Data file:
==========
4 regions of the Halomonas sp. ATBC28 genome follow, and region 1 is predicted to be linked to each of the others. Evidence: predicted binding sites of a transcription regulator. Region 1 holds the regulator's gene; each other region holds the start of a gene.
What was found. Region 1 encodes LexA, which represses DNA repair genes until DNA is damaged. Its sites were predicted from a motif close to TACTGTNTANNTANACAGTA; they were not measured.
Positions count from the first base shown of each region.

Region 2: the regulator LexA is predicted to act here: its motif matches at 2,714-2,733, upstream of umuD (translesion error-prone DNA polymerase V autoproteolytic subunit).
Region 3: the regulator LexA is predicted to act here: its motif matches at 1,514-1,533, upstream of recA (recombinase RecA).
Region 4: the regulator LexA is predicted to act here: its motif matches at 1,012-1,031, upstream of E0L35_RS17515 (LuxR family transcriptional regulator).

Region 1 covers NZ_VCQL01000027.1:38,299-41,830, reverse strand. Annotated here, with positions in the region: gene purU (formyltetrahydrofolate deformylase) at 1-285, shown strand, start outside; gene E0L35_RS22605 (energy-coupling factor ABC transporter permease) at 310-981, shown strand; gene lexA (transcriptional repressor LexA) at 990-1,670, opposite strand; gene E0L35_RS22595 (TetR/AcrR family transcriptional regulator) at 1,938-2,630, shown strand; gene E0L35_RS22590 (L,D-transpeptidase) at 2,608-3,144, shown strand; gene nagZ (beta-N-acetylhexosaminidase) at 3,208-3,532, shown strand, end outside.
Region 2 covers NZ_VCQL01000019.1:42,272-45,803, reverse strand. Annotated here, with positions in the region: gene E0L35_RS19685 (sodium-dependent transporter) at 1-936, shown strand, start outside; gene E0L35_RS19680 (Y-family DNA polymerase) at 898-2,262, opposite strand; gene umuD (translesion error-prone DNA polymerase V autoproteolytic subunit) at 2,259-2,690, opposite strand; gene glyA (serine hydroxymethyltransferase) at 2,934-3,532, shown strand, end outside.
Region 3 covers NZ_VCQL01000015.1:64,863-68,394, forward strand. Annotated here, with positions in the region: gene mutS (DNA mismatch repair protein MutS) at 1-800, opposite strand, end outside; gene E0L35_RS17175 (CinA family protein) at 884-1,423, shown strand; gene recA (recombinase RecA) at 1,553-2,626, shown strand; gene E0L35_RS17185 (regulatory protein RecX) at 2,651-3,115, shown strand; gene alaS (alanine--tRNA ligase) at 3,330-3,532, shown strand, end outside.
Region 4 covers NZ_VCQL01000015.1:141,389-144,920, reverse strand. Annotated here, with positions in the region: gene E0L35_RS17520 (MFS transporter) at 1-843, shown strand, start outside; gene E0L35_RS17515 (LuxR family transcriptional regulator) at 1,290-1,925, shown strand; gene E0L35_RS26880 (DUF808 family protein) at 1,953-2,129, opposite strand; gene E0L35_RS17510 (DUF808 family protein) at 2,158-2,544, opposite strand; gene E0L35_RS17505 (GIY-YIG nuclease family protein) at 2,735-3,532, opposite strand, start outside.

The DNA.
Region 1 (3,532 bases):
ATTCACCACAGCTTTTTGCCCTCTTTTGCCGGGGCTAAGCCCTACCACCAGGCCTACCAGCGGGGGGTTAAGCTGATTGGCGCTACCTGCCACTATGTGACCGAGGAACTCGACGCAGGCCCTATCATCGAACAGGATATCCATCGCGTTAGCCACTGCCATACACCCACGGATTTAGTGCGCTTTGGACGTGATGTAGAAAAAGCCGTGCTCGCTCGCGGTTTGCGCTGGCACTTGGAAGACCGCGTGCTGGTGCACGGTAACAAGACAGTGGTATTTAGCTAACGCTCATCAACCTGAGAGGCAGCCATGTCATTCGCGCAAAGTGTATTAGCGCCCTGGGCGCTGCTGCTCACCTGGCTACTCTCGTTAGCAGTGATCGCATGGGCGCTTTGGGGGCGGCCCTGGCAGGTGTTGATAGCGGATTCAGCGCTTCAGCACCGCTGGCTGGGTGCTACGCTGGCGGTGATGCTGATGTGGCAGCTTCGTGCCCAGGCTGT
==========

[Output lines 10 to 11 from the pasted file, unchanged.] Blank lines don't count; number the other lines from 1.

Region 4 covers NZ_VCQL01000015.1:141,389-144,920, reverse strand. Annotated here, with positions in the region: gene E0L35_RS17520 (MFS transporter) at 1-843, shown strand, start outside; gene E0L35_RS17515 (LuxR family transcriptional regulator) at 1,290-1,925, shown strand; gene E0L35_RS26880 (DUF808 family protein) at 1,953-2,129, opposite strand; gene E0L35_RS17510 (DUF808 family protein) at 2,158-2,544, opposite strand; gene E0L35_RS17505 (GIY-YIG nuclease family protein) at 2,735-3,532, opposite strand, start outside.

The DNA.